The following guest post was written by Mimi Collins, director of communications for the National Association of Colleges and Employers (NACE).
Overall, the National Center for Education Statistics (NCES) expects the Class of 2013 to total 1,744,000 bachelor’s degree graduates. Here’s a quick look at the class, and what’s happening in some of the key disciplines.
* Women will outnumber men: Overall, women will account for approximately 57 percent of bachelor’s degrees. This continues a trend that started in the early 1980s, the last time men earned more bachelor’s degrees than women.
* The class will be more diverse: Though the class is predominately white, racial/ethnic minorities will make up a bigger part of the pool than was the case just 10 years ago.
* Key disciplines will be under-supplied: The STEM disciplines will account for less than 10 percent of the degrees conferred.
* Overall, salaries will increase: Salaries have been trending upward for new college graduates as a whole. In April, the median salary for a bachelor’s degree candidate stood at $42,569, up 4.5 percent over the previous year. Not surprisingly, employers should expect to pay top dollar for low-supply, high-demand graduates.
The student population is increasingly diverse, with most racial/ethnic groups gaining ground, Hispanic graduates, in particular, accounting for much of that growth.
Overall, racial ethnic/minorities account for approximately 29 percent of bachelor’s degrees. That’s up from around 25 percent at the end of the 1990s. (See Figure 1.)
Just as females account for a larger portion of degrees conferred, so too are females are driving much of the gains in diversity. For example, the most current data show that African-American females account for 6.5 percent of degrees, their male counterparts, just 3.4 percent. Hispanic females earned 5.2 percent of bachelor’s degrees, compared to 3.3 percent earned by male Hispanics.
Among employers that have a formal college recruiting function, graduates in the business and STEM disciplines are key recruiting targets.
Overall, business graduates are relatively plentiful. Since the 1980s, the business disciplines have consistently accounted for approximately one-fifth of the bachelor’s degree granted. Competition for these graduates tends to focus around specific skill sets—graduates earning degrees in accounting and finance are especially sought after—experience, and other criteria. (Note: At the master’s level, there has been some slow, but steady movement upward in terms of business degrees conferred. The business fields now account for more than one-quarter of master’s degrees granted, up from around 19 percent in the early ’80s.)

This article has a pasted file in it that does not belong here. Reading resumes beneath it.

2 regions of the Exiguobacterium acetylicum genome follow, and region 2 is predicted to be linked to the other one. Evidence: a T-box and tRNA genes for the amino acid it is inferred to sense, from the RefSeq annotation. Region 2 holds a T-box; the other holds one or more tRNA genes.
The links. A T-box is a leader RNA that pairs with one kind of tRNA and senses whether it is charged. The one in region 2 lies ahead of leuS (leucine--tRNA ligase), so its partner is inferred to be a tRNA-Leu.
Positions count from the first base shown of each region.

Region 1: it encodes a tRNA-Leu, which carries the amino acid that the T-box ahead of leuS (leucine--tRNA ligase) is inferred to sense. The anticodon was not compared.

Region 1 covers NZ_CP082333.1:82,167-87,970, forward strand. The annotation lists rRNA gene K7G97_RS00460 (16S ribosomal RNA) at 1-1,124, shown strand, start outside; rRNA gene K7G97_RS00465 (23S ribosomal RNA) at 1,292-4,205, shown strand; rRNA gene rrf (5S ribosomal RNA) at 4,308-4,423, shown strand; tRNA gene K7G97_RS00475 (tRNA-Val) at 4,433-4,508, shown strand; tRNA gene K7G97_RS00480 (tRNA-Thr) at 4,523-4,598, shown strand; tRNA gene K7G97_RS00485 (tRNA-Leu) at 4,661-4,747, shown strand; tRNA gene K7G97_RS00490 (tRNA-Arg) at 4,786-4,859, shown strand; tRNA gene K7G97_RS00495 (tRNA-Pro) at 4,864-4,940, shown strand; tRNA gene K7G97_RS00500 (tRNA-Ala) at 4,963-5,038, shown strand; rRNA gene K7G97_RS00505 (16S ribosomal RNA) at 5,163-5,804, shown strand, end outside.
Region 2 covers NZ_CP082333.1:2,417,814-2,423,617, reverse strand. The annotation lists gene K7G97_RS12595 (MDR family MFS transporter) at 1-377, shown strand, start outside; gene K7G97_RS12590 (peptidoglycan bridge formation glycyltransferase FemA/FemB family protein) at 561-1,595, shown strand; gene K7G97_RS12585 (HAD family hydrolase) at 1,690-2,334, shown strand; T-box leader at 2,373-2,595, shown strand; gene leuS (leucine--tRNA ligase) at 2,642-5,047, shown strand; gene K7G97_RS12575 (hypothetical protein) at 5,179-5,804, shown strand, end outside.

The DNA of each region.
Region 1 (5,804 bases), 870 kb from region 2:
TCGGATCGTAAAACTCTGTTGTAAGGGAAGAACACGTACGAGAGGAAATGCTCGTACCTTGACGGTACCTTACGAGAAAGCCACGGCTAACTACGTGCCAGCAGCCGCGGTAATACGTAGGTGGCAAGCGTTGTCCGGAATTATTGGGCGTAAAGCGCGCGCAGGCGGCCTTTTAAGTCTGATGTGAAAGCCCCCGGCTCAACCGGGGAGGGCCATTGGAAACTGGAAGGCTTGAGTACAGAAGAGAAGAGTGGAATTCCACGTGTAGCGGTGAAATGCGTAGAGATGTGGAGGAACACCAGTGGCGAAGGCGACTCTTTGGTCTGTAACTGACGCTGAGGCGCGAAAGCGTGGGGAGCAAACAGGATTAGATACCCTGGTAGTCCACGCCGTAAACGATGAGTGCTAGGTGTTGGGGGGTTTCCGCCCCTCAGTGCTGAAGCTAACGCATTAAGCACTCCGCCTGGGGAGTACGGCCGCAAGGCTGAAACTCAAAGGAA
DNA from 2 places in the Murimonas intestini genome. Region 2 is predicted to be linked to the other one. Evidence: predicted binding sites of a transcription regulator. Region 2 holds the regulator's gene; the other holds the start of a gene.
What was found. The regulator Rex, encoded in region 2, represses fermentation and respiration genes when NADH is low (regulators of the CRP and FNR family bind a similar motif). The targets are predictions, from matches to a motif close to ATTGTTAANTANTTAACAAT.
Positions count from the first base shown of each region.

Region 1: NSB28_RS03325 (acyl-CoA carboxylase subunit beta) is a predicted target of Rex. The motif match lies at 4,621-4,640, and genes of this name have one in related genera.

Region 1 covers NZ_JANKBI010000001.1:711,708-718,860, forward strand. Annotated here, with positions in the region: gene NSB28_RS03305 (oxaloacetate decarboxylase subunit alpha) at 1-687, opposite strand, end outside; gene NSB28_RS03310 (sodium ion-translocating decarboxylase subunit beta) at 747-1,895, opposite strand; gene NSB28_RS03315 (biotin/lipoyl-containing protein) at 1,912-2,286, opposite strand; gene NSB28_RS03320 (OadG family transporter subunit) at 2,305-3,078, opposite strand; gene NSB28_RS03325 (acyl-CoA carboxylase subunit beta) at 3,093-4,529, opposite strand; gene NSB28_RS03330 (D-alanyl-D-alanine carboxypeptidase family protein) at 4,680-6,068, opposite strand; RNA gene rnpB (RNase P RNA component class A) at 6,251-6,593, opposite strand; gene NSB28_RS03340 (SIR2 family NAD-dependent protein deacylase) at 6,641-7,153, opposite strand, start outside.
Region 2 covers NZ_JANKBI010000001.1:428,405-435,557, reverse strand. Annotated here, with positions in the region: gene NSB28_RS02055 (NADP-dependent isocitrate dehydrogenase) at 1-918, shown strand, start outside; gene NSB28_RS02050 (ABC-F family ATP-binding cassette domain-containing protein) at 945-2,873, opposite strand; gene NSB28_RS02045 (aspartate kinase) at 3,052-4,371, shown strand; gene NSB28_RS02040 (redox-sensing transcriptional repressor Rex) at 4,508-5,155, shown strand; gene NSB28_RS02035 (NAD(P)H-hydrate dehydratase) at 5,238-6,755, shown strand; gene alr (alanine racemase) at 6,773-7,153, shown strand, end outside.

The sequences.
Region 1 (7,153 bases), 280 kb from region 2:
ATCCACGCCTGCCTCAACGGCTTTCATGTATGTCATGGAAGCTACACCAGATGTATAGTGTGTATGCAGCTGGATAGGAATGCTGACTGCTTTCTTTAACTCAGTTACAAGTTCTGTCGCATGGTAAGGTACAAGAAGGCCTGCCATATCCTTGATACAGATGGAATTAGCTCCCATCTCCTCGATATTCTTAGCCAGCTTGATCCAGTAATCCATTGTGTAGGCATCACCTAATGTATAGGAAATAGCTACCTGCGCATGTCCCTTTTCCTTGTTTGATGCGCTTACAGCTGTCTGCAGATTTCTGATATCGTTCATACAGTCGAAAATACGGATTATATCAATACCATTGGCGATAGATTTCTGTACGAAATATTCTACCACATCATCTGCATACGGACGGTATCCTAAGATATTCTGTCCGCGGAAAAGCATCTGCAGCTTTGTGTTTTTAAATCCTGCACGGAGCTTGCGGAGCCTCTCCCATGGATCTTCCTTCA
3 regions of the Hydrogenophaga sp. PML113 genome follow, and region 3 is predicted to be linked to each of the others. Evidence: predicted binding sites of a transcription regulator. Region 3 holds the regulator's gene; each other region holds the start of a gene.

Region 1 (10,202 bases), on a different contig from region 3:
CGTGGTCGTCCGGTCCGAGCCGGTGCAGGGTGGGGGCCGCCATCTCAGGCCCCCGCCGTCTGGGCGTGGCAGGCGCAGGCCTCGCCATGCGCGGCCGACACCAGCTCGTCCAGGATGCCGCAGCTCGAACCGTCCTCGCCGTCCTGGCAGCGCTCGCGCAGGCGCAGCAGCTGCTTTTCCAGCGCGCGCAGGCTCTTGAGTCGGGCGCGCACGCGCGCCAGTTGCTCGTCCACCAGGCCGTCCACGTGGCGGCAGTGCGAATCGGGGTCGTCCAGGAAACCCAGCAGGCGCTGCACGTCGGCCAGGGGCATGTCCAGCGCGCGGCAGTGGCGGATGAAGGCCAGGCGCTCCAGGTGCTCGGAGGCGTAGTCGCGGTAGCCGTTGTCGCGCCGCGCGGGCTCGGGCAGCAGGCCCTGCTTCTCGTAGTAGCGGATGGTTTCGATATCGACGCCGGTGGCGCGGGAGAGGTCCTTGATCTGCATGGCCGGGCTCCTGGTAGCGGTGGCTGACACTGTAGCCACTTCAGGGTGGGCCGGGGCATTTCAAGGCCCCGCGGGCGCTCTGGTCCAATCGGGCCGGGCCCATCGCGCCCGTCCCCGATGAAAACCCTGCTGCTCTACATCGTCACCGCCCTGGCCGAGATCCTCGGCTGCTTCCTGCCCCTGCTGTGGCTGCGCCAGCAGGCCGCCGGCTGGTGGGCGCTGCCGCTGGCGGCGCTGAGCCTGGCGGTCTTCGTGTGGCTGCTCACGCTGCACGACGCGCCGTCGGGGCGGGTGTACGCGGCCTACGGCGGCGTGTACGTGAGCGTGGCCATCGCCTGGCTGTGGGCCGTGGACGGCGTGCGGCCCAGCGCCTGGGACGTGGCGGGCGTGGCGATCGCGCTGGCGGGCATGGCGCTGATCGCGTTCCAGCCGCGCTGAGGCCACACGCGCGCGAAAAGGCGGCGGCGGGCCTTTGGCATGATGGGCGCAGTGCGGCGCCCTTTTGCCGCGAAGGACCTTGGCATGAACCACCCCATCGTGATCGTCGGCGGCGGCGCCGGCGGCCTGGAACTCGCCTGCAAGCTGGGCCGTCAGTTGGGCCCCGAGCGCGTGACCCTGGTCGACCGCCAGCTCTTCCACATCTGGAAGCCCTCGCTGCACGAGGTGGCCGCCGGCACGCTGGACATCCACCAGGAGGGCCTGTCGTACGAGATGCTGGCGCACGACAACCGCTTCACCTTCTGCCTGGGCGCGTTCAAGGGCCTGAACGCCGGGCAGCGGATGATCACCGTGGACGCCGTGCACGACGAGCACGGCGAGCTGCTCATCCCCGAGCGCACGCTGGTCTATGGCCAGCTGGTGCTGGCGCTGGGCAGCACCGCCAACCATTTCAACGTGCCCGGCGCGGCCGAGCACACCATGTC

It’s a different story, however, for employers seeking STEM graduates.
Combined, the STEM fields—computer science/information sciences, engineering, mathematics/statistics, and physical sciences—account for less than 10 percent of all the bachelor’s degrees granted.
Overall, that statistic has not changed much over the past decade. In 2009-10, less than 1 percent of the bachelor’s degrees granted went to mathematics/statistics majors, while graduates with degrees in computer science/information sciences, engineering, and the physical sciences accounted for just slightly more. At the end of the 1990s, the figures were nearly the same (See Figure 2.)
Although women account for well over half of all bachelor’s degrees, they are underrepresented in the STEM fields, earning less than half of degrees in all of the disciplines. In fact, their “best” showing is in the physical sciences, where they earn 43 percent of degrees. (See Figure 3.)
Racial/ethnic minorities, too, are not well represented in the STEM disciplines. (See Figure 4.)
The Talent Pool: What’s Beyond
Where is the talent pool headed? Projections through the 2020-21 academic year indicate steady increases in the number of degrees conferred at every level—associate, bachelor’s, master’s, and doctoral. In addition, NCES expects women and ethnic/racial minorities to account for increasingly larger parts of the talent pool.
(Note: NACE offers customized research; this includes research for target school selection, which can be used to identify sources of specific majors along various parameters, including gender and racial/ethnic group. For more information and a sample report, see www.naceweb.org/custom_research_data/ )
|Year||Total # Degrees||White||African America||Hispanic||Asian/Pacific Islander||American Indian/Alaska Native||Nonresident Alien|
|Discipline||% of Degrees (2009-10)||% of Degrees (1999-00)|
|Computer Science/Information Science||2.4%||3.1%|
|Discipline||Total # Degrees||# Male||# Female||% Female|
|Computer Science/Information Science||39,589||32,410||7,179||18.1%|
|Discipline||Total # Degrees||White||African American||Hispanic||Asian/Pacific Islander||American Indian/Alaska Native||Nonresident Alien|
|Computer Science/ Information Science||39,589||26,565||4,565||2,942||3,372||279||1,866|
Source: 2011 Digest of Education Statistics, Table 301. National Center for Education Statistics. Data are for 2009-10 bachelor’s degree graduates.
Mimi Collins is director of communications for the National Association of Colleges and Employers.